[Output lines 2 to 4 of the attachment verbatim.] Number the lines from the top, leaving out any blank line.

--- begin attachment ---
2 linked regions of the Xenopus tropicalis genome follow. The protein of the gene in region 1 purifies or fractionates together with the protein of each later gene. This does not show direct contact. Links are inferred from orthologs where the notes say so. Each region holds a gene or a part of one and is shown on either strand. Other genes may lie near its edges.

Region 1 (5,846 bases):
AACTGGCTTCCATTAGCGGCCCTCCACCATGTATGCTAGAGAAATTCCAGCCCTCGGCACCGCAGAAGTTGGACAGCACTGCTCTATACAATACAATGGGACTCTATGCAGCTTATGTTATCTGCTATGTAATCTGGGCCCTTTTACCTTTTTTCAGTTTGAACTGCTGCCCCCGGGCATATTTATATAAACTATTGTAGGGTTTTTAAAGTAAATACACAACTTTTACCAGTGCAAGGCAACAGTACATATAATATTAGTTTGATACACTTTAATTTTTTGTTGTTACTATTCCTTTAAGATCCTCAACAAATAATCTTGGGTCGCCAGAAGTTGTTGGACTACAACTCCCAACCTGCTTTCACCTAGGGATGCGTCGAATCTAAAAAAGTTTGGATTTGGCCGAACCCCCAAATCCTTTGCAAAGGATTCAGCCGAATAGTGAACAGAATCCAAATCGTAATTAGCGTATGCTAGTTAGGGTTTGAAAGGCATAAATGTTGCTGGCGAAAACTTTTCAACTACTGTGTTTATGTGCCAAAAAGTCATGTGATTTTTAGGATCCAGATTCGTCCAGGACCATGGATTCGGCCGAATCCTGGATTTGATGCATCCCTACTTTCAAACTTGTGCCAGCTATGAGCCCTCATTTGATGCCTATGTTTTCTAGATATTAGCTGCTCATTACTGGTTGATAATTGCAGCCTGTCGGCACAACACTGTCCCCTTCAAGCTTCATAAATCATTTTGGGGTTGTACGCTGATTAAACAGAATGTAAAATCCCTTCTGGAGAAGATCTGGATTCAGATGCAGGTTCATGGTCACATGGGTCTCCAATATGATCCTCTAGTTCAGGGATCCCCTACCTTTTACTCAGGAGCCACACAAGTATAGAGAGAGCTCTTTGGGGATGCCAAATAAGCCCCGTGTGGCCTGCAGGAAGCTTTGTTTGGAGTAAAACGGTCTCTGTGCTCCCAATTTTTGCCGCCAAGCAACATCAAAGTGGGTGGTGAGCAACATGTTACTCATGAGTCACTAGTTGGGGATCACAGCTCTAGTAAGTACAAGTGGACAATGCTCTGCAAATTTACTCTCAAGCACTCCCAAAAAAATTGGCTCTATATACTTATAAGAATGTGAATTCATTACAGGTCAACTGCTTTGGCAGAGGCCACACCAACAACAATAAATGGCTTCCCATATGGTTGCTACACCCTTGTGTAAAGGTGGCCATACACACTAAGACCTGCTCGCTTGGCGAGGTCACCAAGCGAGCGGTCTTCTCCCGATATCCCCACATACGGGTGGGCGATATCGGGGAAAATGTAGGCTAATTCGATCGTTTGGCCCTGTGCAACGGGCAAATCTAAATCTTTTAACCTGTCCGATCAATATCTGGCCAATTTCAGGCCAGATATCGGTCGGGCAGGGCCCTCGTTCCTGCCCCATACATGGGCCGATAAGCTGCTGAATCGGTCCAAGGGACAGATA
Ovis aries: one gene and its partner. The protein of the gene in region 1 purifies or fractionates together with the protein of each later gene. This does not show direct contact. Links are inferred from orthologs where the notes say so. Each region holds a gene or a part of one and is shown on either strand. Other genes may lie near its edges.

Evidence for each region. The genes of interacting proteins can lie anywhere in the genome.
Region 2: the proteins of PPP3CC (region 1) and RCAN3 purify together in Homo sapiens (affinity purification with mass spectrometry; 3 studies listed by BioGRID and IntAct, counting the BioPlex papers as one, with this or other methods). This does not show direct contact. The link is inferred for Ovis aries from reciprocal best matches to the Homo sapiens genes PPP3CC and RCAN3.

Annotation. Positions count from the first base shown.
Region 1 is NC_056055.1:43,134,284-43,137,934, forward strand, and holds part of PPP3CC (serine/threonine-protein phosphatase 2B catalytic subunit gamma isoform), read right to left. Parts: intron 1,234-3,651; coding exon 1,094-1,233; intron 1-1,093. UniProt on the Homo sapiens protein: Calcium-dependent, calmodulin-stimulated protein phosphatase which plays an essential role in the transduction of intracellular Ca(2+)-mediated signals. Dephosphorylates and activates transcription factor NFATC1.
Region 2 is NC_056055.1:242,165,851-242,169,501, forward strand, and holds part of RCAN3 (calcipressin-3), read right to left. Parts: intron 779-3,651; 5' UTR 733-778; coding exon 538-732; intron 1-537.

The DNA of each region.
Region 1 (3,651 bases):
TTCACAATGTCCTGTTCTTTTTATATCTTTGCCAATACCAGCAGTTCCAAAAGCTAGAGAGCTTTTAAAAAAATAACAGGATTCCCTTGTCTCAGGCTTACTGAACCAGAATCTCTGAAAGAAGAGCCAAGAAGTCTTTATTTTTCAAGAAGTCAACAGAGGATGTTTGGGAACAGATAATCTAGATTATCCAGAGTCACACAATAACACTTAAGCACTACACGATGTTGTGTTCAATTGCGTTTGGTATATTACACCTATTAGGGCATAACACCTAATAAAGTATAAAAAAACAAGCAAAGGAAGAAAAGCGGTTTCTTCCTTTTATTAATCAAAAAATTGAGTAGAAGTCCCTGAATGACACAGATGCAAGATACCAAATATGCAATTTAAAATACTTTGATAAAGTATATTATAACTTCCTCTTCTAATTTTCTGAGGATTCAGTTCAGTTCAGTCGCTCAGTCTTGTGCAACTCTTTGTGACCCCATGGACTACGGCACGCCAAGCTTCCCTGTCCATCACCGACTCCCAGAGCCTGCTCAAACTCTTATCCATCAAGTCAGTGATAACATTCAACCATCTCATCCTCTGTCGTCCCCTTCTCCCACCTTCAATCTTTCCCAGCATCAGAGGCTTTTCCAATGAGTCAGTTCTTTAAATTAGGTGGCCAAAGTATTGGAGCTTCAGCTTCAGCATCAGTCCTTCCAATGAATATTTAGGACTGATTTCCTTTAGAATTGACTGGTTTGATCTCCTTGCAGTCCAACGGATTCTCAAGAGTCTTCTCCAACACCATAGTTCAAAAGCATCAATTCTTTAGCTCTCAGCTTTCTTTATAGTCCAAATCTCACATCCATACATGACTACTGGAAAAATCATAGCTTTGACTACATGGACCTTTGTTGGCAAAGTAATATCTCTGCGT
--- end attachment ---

Region 1 (5,846 bases):
AACTGGCTTCCATTAGCGGCCCTCCACCATGTATGCTAGAGAAATTCCAGCCCTCGGCACCGCAGAAGTTGGACAGCACTGCTCTATACAATACAATGGGACTCTATGCAGCTTATGTTATCTGCTATGTAATCTGGGCCCTTTTACCTTTTTTCAGTTTGAACTGCTGCCCCCGGGCATATTTATATAAACTATTGTAGGGTTTTTAAAGTAAATACACAACTTTTACCAGTGCAAGGCAACAGTACATATAATATTAGTTTGATACACTTTAATTTTTTGTTGTTACTATTCCTTTAAGATCCTCAACAAATAATCTTGGGTCGCCAGAAGTTGTTGGACTACAACTCCCAACCTGCTTTCACCTAGGGATGCGTCGAATCTAAAAAAGTTTGGATTTGGCCGAACCCCCAAATCCTTTGCAAAGGATTCAGCCGAATAGTGAACAGAATCCAAATCGTAATTAGCGTATGCTAGTTAGGGTTTGAAAGGCATAAATGTTGCTGGCGAAAACTTTTCAACTACTGTGTTTATGTGCCAAAAAGTCATGTGATTTTTAGGATCCAGATTCGTCCAGGACCATGGATTCGGCCGAATCCTGGATTTGATGCATCCCTACTTTCAAACTTGTGCCAGCTATGAGCCCTCATTTGATGCCTATGTTTTCTAGATATTAGCTGCTCATTACTGGTTGATAATTGCAGCCTGTCGGCACAACACTGTCCCCTTCAAGCTTCATAAATCATTTTGGGGTTGTACGCTGATTAAACAGAATGTAAAATCCCTTCTGGAGAAGATCTGGATTCAGATGCAGGTTCATGGTCACATGGGTCTCCAATATGATCCTCTAGTTCAGGGATCCCCTACCTTTTACTCAGGAGCCACACAAGTATAGAGAGAGCTCTTTGGGGATGCCAAATAAGCCCCGTGTGGCCTGCAGGAAGCTTTGTTTGGAGTAAAACGGTCTCTGTGCTCCCAATTTTTGCCGCCAAGCAACATCAAAGTGGGTGGTGAGCAACATGTTACTCATGAGTCACTAGTTGGGGATCACAGCTCTAGTAAGTACAAGTGGACAATGCTCTGCAAATTTACTCTCAAGCACTCCCAAAAAAATTGGCTCTATATACTTATAAGAATGTGAATTCATTACAGGTCAACTGCTTTGGCAGAGGCCACACCAACAACAATAAATGGCTTCCCATATGGTTGCTACACCCTTGTGTAAAGGTGGCCATACACACTAAGACCTGCTCGCTTGGCGAGGTCACCAAGCGAGCGGTCTTCTCCCGATATCCCCACATACGGGTGGGCGATATCGGGGAAAATGTAGGCTAATTCGATCGTTTGGCCCTGTGCAACGGGCAAATCTAAATCTTTTAACCTGTCCGATCAATATCTGGCCAATTTCAGGCCAGATATCGGTCGGGCAGGGCCCTCGTTCCTGCCCCATACATGGGCCGATAAGCTGCTGAATCGGTCCAAGGGACAGATA
Ovis aries: one gene and its partner. The protein of the gene in region 1 purifies or fractionates together with the protein of each later gene. This does not show direct contact. Links are inferred from orthologs where the notes say so. Each region holds a gene or a part of one and is shown on either strand. Other genes may lie near its edges.